What is the difference between England and Britain (or Great Britain)? Three countries make up Great Britain: England, Scotland and Wales. So England is part of Great Britain, and a Scotsman (a person of Scottish origin) is British, too. A person born in Wales is Welsh, and they are British, too. Northern Ireland is part of the United Kingdom, or “the UK”. So the UK is made up of four countries: England, Scotland, Wales and Northern Ireland, the last of which is not part of Great Britain. Northern Ireland is a part of the island or Ireland. The rest of this island, which isn't Northern Ireland or the Ulster, is another different country: the Republic of Ireland.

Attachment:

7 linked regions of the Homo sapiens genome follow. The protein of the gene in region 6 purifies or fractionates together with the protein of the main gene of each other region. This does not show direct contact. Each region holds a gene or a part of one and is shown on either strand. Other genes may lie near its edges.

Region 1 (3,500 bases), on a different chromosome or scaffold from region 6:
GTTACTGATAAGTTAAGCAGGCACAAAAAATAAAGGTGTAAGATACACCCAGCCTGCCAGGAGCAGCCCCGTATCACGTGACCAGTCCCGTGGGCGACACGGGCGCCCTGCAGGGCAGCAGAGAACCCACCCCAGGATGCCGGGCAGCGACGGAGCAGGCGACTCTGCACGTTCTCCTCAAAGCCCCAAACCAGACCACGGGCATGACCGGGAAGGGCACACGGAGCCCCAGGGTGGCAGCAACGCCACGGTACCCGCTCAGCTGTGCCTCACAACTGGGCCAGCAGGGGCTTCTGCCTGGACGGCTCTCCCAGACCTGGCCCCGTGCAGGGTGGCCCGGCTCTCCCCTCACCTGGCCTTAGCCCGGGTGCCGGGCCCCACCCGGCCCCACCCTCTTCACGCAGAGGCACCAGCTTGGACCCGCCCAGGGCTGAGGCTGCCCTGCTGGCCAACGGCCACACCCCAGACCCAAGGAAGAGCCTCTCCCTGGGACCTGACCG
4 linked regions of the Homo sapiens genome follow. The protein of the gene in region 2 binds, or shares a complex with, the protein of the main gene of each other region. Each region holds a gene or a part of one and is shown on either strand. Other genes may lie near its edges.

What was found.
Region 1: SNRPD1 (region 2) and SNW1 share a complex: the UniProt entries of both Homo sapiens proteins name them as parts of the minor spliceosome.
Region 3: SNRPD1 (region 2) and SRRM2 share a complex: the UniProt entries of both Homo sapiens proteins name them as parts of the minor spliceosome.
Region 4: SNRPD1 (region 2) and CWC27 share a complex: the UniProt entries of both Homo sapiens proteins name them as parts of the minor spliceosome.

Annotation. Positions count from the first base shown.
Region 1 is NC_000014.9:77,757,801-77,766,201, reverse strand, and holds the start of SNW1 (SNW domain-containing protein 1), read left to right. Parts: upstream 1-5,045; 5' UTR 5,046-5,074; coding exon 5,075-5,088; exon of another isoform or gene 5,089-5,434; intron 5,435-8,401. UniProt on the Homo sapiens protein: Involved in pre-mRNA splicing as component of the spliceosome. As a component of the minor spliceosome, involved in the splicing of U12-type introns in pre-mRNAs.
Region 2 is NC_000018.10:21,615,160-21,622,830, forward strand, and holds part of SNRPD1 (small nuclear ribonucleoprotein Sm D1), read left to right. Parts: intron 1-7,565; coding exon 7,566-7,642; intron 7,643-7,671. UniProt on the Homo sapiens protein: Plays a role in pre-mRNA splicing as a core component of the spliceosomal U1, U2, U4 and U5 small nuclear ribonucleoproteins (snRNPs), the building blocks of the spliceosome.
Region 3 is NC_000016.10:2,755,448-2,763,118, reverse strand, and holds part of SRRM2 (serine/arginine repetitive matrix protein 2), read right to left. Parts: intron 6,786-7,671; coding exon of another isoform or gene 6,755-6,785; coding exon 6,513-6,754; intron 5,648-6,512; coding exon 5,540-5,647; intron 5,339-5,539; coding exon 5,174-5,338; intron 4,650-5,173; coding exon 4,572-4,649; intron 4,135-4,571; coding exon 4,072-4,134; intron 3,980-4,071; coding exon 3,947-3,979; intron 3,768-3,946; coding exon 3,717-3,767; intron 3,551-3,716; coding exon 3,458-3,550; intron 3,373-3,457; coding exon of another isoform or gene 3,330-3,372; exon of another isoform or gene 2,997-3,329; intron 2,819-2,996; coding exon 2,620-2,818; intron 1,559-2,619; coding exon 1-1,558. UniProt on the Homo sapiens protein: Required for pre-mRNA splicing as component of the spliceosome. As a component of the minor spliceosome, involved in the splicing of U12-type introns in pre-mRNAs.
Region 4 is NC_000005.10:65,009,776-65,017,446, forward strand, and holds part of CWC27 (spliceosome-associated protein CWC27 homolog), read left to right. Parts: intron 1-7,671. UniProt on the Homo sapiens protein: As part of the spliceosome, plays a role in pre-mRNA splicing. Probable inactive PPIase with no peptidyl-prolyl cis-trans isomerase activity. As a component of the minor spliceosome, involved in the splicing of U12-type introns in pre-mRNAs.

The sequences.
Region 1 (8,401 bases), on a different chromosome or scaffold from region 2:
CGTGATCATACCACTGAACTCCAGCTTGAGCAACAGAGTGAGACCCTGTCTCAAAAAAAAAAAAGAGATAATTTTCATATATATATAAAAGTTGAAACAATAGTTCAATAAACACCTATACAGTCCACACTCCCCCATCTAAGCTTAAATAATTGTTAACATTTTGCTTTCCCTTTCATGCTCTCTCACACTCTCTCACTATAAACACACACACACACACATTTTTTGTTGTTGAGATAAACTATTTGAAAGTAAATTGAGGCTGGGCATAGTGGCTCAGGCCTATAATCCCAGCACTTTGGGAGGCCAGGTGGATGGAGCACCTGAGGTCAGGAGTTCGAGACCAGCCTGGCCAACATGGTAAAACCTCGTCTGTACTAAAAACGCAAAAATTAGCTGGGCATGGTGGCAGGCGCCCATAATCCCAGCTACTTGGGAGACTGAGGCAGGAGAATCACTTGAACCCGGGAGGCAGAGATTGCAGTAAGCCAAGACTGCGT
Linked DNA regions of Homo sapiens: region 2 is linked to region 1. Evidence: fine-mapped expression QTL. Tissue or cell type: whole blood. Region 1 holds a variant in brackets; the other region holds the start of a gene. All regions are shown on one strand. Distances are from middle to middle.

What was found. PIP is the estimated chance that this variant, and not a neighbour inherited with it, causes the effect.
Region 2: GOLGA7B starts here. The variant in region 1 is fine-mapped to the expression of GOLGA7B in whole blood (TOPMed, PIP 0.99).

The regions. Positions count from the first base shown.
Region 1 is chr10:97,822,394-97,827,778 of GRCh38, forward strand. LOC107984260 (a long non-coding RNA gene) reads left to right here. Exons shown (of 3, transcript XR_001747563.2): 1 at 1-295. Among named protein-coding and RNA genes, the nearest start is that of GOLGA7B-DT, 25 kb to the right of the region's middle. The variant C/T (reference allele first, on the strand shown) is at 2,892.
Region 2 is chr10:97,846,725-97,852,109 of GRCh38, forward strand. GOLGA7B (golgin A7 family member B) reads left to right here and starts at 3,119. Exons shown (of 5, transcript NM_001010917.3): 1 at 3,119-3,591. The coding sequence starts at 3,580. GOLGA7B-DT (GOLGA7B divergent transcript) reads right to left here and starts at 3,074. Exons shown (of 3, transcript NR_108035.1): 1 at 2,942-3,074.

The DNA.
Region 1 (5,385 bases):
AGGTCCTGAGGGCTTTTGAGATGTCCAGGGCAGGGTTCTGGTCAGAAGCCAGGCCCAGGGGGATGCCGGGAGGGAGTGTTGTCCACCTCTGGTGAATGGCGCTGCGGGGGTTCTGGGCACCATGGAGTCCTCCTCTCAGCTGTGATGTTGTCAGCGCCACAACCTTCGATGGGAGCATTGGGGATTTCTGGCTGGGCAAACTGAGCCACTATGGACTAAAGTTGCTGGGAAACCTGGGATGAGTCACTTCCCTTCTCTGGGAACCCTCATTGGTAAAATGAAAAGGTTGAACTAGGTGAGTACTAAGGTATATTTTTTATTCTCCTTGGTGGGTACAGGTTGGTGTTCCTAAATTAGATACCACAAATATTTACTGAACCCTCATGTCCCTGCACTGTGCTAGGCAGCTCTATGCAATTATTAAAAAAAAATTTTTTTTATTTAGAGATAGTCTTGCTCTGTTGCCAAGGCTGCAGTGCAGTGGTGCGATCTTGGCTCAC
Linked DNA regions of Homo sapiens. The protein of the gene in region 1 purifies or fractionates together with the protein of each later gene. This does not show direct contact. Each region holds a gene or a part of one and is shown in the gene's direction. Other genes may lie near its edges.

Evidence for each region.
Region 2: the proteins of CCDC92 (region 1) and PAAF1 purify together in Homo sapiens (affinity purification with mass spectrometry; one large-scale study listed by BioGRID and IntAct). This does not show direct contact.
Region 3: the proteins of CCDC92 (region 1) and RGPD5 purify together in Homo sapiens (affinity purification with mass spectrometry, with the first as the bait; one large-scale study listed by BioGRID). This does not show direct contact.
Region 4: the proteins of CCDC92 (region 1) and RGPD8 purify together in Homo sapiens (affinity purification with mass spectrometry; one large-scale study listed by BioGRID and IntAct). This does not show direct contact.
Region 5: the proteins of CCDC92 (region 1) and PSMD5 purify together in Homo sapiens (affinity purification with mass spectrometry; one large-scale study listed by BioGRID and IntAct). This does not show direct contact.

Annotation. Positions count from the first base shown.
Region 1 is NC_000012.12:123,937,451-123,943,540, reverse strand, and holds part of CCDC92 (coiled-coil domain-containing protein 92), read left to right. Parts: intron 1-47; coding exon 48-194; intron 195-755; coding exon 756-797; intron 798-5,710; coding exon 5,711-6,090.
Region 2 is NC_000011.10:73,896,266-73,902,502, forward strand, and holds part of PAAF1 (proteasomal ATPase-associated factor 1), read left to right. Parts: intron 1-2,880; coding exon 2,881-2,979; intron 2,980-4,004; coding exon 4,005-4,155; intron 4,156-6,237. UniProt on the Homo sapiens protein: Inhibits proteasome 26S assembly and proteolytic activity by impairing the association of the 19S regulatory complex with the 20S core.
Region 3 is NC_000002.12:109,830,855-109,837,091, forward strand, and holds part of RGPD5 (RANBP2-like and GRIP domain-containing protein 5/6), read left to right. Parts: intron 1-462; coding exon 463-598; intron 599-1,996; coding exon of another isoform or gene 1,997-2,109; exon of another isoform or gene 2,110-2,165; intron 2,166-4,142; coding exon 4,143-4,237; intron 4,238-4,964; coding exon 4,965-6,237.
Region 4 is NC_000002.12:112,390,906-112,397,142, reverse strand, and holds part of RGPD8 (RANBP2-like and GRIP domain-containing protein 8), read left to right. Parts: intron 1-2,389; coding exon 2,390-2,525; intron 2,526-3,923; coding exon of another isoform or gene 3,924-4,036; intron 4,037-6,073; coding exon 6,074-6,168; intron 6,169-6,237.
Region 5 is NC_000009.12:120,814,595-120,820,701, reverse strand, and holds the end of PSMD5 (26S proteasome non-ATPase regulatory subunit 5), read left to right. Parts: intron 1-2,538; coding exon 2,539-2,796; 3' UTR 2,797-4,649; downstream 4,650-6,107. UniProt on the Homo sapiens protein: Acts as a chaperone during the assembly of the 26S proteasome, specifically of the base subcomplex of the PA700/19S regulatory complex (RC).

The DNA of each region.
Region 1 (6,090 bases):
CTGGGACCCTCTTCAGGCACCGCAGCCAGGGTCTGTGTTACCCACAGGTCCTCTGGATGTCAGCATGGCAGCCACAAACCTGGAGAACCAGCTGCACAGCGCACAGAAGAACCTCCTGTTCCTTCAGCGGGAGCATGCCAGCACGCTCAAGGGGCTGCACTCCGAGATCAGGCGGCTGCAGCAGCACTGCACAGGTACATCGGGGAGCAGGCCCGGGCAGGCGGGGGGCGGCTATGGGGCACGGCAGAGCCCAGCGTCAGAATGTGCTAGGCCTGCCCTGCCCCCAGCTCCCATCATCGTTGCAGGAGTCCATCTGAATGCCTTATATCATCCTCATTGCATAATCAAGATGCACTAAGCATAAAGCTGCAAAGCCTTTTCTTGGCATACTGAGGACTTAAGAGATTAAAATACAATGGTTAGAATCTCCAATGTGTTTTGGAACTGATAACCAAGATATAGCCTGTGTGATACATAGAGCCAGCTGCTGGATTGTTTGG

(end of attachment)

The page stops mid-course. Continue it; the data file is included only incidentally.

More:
The formal name of the country is the “United Kingdom of Great Britain and Northern Ireland”, but in everyday speech Britain is often used to mean the UK, though, as you have seen, this is not perfectly correct. The word “great” was added to “Britain” several hundred years ago, in the Middle Ages, when the English kings had lands in what is now France, and a certain part of it was called Britanny. To avoid confusion, they added the word “great” to the name of the land which was larger.
The capital city of the UK is London, which is also the capital of England. The capital of Scotland is Edimburgh, the capital of Wales is Cardiff and the capital of Northern Ireland is Belfast.
Video difference between UK Great Britain and England, Wales & Scotland:
Video "The difference between UK, GB & England explained: